The Culture of Calligraphy Between Malaysia and Japan



Calligraphy is considered as artistic writing, a type of visual art related to writing and also a unique oriental art of expression and a branch of learning or discipline as well. Over the thousands of years, the style of calligraphy has evolved continually and developed within multi-cultural countries. Both Malaysia Chinese and Japanese calligraphy are originated and developed from China. Chinese has had a major influence upon Japanese culture and language, and over 60% of all Japanese words are drawn from Chinese (Tanaka, 1985, p. 7).

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The local name for calligraphy in Malaysia Chinese society is called Shufa while as Shodo in Japan which both of them carry almost the same meanings as”the way/ method/ law of writing”. There is a way of calligraphy, a way of writing Shodo where Sho means the calligraphy, do means the way (“The japanese calligraphy”, n. d. , “Hieroglyphs of happiness”). Since they actually share the same roots with Chinese calligraphy hence many of their principles and techniques as well as the tools used are very similar in some particular ways.

In order to complete calligraphic works, basic tools like brush, paper, ink stone, ink and ink stick, seal and seal pad are definitely essential. For Japanese calligraphy, a specific paper called Washi made up from several materials such as mulberry paper (Broussonetiapapyrifera), bamboo, rice, or wheat is used when writing calligraphy (“Japanese Calligraphy: Tools”, n. d. , para. 2). It is the most frequently used paper compared with the others because of its soft texture.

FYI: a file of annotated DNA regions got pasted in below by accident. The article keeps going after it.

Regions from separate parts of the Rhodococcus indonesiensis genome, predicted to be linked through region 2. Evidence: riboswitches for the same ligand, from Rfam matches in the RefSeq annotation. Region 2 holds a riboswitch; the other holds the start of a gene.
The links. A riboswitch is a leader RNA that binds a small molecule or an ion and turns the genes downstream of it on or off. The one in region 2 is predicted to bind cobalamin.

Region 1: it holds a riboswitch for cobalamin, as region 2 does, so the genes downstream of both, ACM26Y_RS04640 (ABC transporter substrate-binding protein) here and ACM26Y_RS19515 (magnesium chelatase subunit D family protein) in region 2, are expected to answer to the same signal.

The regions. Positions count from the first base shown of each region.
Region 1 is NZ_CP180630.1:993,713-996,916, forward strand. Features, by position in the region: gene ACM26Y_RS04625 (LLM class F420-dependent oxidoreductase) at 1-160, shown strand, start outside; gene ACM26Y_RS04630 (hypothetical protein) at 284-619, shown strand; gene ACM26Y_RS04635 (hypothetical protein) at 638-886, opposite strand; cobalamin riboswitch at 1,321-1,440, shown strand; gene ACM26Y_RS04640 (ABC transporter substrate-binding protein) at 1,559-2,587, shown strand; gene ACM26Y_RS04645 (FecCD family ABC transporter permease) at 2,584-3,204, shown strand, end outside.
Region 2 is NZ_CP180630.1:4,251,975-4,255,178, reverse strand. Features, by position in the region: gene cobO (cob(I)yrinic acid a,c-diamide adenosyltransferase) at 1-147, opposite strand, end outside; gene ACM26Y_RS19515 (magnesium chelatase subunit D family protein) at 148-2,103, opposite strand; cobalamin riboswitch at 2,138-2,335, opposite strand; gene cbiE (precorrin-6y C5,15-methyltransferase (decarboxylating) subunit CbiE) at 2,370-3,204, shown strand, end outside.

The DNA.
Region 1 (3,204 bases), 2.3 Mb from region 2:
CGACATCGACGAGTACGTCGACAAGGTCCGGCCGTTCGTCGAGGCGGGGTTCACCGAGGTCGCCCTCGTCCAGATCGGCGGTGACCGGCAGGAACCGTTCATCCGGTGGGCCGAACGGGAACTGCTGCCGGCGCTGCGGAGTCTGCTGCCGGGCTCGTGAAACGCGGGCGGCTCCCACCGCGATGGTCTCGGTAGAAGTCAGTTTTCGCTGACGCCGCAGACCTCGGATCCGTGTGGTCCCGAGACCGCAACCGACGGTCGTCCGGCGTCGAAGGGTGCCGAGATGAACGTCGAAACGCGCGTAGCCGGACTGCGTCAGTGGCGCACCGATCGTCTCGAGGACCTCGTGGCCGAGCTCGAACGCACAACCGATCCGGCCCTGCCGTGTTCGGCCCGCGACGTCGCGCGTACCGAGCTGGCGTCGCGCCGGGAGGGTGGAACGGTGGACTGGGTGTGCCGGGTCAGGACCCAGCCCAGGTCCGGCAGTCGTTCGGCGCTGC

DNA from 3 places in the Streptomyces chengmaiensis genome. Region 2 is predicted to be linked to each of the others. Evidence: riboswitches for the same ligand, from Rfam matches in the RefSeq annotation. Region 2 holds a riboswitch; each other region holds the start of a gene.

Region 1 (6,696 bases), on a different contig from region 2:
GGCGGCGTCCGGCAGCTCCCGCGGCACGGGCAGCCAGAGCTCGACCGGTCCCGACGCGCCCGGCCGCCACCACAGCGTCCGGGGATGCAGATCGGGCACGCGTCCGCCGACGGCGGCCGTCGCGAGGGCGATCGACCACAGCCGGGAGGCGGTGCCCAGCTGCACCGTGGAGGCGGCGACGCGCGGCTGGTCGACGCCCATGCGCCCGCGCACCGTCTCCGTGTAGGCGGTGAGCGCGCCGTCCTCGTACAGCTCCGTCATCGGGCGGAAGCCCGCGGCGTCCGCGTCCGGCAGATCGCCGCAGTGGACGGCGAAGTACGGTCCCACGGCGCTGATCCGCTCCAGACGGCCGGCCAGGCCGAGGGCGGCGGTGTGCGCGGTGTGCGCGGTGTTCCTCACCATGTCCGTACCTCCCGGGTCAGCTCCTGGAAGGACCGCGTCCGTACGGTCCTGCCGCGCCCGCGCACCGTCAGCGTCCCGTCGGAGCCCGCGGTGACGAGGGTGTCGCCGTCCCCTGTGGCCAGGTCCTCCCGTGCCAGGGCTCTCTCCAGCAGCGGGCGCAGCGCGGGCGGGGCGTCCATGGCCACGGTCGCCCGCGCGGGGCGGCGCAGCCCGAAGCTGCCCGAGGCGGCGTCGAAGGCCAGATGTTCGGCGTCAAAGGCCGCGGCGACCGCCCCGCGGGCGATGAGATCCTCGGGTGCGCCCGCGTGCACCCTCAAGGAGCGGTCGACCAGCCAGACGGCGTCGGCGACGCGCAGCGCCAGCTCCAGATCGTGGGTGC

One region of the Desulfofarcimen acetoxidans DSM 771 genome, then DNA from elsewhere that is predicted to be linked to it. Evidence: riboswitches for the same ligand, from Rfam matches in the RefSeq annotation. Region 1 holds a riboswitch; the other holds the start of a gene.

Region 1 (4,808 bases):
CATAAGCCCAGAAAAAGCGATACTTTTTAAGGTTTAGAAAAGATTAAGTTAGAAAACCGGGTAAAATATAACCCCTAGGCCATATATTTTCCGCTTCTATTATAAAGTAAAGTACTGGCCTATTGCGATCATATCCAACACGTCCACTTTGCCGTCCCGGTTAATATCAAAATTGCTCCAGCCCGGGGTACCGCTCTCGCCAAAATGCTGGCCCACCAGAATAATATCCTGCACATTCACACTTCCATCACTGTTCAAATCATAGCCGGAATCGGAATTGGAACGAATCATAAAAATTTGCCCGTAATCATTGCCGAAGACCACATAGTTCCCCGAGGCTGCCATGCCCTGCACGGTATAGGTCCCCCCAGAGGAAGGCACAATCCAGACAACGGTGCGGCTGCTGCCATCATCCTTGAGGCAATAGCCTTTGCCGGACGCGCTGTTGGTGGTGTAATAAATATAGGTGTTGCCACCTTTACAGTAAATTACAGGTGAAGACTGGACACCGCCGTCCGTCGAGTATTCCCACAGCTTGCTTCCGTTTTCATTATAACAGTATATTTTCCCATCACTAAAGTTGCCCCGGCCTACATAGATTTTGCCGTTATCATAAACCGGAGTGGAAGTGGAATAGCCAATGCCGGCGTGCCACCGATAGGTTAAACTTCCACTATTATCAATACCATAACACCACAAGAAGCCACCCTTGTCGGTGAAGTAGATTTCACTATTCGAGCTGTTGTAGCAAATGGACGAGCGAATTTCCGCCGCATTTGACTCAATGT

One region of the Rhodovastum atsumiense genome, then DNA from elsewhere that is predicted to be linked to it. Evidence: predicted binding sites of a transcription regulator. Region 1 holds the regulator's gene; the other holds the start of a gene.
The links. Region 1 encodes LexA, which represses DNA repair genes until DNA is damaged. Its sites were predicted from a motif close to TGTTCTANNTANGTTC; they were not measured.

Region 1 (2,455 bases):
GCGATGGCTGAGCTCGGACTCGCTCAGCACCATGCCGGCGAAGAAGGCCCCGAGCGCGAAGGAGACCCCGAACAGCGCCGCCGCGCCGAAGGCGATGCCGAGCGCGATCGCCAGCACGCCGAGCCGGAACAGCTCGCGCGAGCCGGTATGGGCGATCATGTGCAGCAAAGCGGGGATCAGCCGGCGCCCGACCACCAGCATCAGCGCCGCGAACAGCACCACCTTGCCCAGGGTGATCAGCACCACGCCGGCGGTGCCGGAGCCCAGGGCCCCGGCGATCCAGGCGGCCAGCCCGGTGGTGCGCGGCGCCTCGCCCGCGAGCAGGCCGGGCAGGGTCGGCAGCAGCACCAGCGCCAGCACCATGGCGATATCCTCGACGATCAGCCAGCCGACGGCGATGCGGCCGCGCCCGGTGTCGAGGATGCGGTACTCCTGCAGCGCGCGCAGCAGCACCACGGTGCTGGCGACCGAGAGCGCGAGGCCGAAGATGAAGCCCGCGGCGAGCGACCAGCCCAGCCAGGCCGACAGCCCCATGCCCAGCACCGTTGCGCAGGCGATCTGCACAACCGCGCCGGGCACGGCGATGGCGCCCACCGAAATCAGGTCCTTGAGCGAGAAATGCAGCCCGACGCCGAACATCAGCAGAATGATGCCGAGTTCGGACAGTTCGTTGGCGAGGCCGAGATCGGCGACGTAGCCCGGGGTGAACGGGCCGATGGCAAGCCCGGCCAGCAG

Identically, in Chinese calligraphy, Xuanzhi which is also made out of the paper mulberry, as well as other materials including Tatar Wingceltis (Pteroceltis Tatarianovii), rice, bamboo and hemp is undoubtedly the preferred type of paper used when working on calligraphic works. Basically, skills and techniques are critical factors for a calligrapher to complete a quality calligraphic work. In both Malaysia Chinese and Japanese calligraphy, the shape, size, stretch and type of brush, the colour and density of the ink, as well as the surface texture of the paper are the main reasons influencing the final result.

The art of calligraphy gifts the appreciators or readers the aesthetic enjoyment and the charming rhythm in the lightness and press of the brush to absolutely show the calligraphers’ personal tastes, self-education and self-cultivation (“China Calligraphy”, n. d. , “Calligraphy of Today”). The writing speed and strength of calligrapher can be the key to determine success or failure of a calligraphic work as well.

Since everyone is an independent individual hence calligraphers with different characteristics and personalities have their own styles of writing and this can result in the varieties of calligraphic works. This ensures that the development and room for improvement in the field of calligraphy. Calligraphy is considered one of the most valuable cultural heritages in the world hence greater attention should be given to this significant culture and in the hopes of continuing it in the future.


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